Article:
Close to 4 million people who own buy to let property or their homes with someone else have little idea of their tax and legal obligations, according to new research.
One in four of 17 million property owners are impacted by their legal status as joint tenants or tenants in common but do not understand the implications, says lender Ocean Finance.
How a property is owned affects how buy to let property owners pay tax on rental profits and capital gains.
What happens to one owner’s share of a property when they die is also governed by how they own a property.
Generally, the form of ownership is decided when a home is bought, but the status can be changed by drawing up legal papers at any time.
Property law limits ownership to four people and tax is split according to the share of ownership.
A joint tenancy gives each owner equal rights over the property and means each owner pays the same amount of tax. If a joint owner dies, their share is automatically split between the remaining owners.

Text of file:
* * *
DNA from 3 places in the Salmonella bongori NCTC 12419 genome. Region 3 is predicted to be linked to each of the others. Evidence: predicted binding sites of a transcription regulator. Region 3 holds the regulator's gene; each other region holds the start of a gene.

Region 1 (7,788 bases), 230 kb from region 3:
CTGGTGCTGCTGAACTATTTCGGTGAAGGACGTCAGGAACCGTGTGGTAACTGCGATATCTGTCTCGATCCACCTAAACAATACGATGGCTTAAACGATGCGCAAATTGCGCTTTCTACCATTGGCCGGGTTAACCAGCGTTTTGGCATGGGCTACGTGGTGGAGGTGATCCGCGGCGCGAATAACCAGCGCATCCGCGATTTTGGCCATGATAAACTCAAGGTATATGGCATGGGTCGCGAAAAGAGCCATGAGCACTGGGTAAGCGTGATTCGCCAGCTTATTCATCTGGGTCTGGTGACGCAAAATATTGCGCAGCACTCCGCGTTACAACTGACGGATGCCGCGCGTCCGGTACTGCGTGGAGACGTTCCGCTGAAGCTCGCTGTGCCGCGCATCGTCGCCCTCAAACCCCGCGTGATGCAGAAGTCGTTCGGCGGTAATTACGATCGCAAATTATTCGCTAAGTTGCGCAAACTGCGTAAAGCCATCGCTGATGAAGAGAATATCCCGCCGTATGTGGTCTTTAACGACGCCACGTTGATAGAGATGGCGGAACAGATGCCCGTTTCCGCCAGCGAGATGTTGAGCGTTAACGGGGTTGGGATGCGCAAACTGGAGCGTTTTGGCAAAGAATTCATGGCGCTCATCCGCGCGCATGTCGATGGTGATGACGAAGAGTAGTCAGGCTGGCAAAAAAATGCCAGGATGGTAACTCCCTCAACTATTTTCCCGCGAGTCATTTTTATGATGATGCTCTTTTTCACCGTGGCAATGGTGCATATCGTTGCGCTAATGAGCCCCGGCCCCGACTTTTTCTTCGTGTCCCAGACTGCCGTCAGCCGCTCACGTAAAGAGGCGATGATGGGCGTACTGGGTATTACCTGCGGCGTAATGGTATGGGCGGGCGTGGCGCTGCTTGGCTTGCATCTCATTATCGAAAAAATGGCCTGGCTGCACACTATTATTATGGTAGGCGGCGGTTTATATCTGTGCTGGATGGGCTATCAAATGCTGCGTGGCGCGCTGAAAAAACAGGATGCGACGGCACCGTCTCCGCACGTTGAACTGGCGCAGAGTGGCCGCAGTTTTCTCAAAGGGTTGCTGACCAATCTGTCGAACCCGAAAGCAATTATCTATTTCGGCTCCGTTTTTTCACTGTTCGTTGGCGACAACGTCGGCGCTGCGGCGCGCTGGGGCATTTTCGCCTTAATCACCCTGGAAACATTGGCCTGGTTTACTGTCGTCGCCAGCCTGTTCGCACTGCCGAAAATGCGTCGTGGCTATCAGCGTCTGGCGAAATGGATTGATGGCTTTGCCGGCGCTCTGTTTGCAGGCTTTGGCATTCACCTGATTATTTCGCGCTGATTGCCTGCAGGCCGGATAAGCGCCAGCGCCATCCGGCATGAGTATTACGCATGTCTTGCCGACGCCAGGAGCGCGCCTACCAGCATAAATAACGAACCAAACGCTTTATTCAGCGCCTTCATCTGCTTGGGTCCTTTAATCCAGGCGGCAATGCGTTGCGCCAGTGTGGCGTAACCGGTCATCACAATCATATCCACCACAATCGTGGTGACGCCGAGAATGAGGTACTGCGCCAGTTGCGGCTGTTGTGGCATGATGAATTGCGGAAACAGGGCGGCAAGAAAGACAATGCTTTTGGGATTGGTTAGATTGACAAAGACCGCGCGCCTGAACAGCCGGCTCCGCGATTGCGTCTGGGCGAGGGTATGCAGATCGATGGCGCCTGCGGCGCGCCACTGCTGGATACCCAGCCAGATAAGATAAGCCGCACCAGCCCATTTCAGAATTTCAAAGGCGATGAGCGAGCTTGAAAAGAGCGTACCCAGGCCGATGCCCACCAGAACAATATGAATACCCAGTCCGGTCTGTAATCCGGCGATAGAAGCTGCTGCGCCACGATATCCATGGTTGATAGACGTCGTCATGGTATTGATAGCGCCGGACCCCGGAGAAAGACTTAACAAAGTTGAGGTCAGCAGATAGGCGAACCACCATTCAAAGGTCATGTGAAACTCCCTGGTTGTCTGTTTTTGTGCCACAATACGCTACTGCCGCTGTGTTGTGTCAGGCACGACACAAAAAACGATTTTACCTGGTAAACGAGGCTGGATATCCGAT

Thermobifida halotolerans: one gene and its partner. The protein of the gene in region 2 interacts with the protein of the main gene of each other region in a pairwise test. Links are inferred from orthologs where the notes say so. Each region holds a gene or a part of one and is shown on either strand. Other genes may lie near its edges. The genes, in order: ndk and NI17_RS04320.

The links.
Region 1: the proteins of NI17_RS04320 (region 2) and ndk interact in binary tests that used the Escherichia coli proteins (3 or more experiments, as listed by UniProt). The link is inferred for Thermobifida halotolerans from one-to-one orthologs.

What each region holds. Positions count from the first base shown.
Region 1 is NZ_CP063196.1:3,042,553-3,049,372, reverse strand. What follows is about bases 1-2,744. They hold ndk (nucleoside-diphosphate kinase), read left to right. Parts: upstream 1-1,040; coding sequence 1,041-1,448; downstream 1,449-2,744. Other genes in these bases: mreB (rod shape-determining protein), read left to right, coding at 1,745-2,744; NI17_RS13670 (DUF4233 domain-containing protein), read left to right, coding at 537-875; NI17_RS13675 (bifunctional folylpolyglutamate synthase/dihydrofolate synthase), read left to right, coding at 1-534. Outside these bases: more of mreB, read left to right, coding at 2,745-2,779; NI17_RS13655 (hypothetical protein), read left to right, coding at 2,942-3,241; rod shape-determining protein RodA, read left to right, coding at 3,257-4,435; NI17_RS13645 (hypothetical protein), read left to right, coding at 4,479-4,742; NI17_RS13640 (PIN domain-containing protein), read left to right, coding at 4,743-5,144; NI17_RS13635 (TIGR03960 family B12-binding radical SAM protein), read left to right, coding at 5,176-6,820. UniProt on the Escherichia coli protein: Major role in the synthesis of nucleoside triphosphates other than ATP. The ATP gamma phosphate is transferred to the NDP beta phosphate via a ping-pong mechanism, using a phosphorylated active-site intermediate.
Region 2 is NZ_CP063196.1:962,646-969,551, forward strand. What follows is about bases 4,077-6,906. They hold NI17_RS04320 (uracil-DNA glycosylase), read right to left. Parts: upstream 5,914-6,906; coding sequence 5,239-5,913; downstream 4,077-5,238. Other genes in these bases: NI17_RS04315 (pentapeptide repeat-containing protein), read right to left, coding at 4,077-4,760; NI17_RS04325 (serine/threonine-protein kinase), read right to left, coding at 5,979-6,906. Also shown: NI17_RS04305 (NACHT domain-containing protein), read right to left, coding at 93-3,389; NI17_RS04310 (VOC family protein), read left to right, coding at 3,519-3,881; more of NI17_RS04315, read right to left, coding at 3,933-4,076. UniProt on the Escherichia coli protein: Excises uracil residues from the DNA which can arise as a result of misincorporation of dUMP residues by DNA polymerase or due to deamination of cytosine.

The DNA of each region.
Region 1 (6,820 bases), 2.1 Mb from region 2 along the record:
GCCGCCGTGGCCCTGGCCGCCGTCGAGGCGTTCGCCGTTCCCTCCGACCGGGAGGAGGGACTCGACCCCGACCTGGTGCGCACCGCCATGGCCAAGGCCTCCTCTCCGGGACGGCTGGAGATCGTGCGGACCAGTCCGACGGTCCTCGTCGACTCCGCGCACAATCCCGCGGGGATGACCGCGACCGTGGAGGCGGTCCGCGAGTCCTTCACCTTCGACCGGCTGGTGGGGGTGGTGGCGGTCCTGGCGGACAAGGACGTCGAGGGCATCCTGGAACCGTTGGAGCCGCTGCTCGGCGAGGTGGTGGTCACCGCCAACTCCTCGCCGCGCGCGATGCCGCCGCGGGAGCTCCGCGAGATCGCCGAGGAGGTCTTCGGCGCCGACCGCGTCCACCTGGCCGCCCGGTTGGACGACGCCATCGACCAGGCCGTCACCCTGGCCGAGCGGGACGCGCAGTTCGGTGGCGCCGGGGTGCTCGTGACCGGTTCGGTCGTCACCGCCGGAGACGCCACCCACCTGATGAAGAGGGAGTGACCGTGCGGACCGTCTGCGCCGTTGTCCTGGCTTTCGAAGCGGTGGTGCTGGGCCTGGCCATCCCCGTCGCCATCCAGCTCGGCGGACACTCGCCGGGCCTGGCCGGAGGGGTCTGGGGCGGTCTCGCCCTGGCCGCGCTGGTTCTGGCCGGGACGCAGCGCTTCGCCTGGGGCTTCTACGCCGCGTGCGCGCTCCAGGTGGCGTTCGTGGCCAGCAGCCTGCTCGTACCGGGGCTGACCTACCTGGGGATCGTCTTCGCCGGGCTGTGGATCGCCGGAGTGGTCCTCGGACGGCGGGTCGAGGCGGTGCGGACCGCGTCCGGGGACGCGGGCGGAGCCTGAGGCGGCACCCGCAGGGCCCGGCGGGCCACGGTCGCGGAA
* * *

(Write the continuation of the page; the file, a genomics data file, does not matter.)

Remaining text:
A tenancy in common allows owners to have unequal shares in a property. If they die, property owned as a tenancy in common is not split among other owners but inherited by someone named in a will.
This allows landlords to change their shares in a property so higher rate taxpayers can offset some of the tax they pay to a basic rate taxpayer.
Spokesman for the firm Ian Williams said:
“The benefit of buying a house together as tenants in common is becoming better understood by homebuyers. With more couples getting financial support from families with their deposit, or putting in their own savings, splitting the ownership allows them to preserve their share. For older borrowers it offers some protection from care costs.
“The good news is that it isn’t too hard for joint tenants to change their tenancy if they need to – they can either download the DIY forms from HM Revenue and Customs or the Land Registry or get help from a solicitor or conveyancer.”